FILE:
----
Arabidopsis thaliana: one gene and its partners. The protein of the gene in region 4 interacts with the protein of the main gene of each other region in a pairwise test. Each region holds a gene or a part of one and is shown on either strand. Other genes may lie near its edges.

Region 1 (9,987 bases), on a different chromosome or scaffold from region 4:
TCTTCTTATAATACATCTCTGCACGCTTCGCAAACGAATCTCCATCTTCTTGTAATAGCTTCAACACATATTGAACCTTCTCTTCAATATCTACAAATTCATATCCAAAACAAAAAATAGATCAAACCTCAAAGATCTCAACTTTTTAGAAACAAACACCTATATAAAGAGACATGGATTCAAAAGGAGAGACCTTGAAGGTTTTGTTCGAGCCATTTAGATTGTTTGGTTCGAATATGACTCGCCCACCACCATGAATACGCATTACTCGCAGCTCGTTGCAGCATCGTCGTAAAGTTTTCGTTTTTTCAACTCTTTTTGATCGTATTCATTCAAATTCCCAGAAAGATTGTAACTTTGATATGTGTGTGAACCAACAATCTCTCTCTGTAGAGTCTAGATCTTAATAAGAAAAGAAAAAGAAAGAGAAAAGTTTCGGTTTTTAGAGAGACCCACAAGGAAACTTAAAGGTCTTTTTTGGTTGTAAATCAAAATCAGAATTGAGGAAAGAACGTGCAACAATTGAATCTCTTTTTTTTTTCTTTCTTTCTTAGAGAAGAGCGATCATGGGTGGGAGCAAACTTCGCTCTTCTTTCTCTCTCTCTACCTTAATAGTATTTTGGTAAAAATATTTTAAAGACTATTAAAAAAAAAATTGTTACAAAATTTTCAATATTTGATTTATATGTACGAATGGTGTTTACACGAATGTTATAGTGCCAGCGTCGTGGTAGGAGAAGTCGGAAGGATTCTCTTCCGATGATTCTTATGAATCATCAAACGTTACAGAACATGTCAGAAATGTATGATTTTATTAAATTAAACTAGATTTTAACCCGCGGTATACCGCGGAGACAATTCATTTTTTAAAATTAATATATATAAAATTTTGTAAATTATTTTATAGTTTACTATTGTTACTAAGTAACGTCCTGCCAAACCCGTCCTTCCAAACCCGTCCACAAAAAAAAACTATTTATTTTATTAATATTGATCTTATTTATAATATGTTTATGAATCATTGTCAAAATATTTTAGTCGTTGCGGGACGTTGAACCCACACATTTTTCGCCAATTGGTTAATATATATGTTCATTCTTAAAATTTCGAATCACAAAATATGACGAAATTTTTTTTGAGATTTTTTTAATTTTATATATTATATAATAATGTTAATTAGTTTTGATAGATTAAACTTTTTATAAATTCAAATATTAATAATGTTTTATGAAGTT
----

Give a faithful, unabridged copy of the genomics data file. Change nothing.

Arabidopsis thaliana: one gene and its partners. The protein of the gene in region 4 interacts with the protein of the main gene of each other region in a pairwise test. Each region holds a gene or a part of one and is shown on either strand. Other genes may lie near its edges.

Region 1 (9,987 bases), on a different chromosome or scaffold from region 4:
TCTTCTTATAATACATCTCTGCACGCTTCGCAAACGAATCTCCATCTTCTTGTAATAGCTTCAACACATATTGAACCTTCTCTTCAATATCTACAAATTCATATCCAAAACAAAAAATAGATCAAACCTCAAAGATCTCAACTTTTTAGAAACAAACACCTATATAAAGAGACATGGATTCAAAAGGAGAGACCTTGAAGGTTTTGTTCGAGCCATTTAGATTGTTTGGTTCGAATATGACTCGCCCACCACCATGAATACGCATTACTCGCAGCTCGTTGCAGCATCGTCGTAAAGTTTTCGTTTTTTCAACTCTTTTTGATCGTATTCATTCAAATTCCCAGAAAGATTGTAACTTTGATATGTGTGTGAACCAACAATCTCTCTCTGTAGAGTCTAGATCTTAATAAGAAAAGAAAAAGAAAGAGAAAAGTTTCGGTTTTTAGAGAGACCCACAAGGAAACTTAAAGGTCTTTTTTGGTTGTAAATCAAAATCAGAATTGAGGAAAGAACGTGCAACAATTGAATCTCTTTTTTTTTTCTTTCTTTCTTAGAGAAGAGCGATCATGGGTGGGAGCAAACTTCGCTCTTCTTTCTCTCTCTCTACCTTAATAGTATTTTGGTAAAAATATTTTAAAGACTATTAAAAAAAAAATTGTTACAAAATTTTCAATATTTGATTTATATGTACGAATGGTGTTTACACGAATGTTATAGTGCCAGCGTCGTGGTAGGAGAAGTCGGAAGGATTCTCTTCCGATGATTCTTATGAATCATCAAACGTTACAGAACATGTCAGAAATGTATGATTTTATTAAATTAAACTAGATTTTAACCCGCGGTATACCGCGGAGACAATTCATTTTTTAAAATTAATATATATAAAATTTTGTAAATTATTTTATAGTTTACTATTGTTACTAAGTAACGTCCTGCCAAACCCGTCCTTCCAAACCCGTCCACAAAAAAAAACTATTTATTTTATTAATATTGATCTTATTTATAATATGTTTATGAATCATTGTCAAAATATTTTAGTCGTTGCGGGACGTTGAACCCACACATTTTTCGCCAATTGGTTAATATATATGTTCATTCTTAAAATTTCGAATCACAAAATATGACGAAATTTTTTTTGAGATTTTTTTAATTTTATATATTATATAATAATGTTAATTAGTTTTGATAGATTAAACTTTTTATAAATTCAAATATTAATAATGTTTTATGAAGTT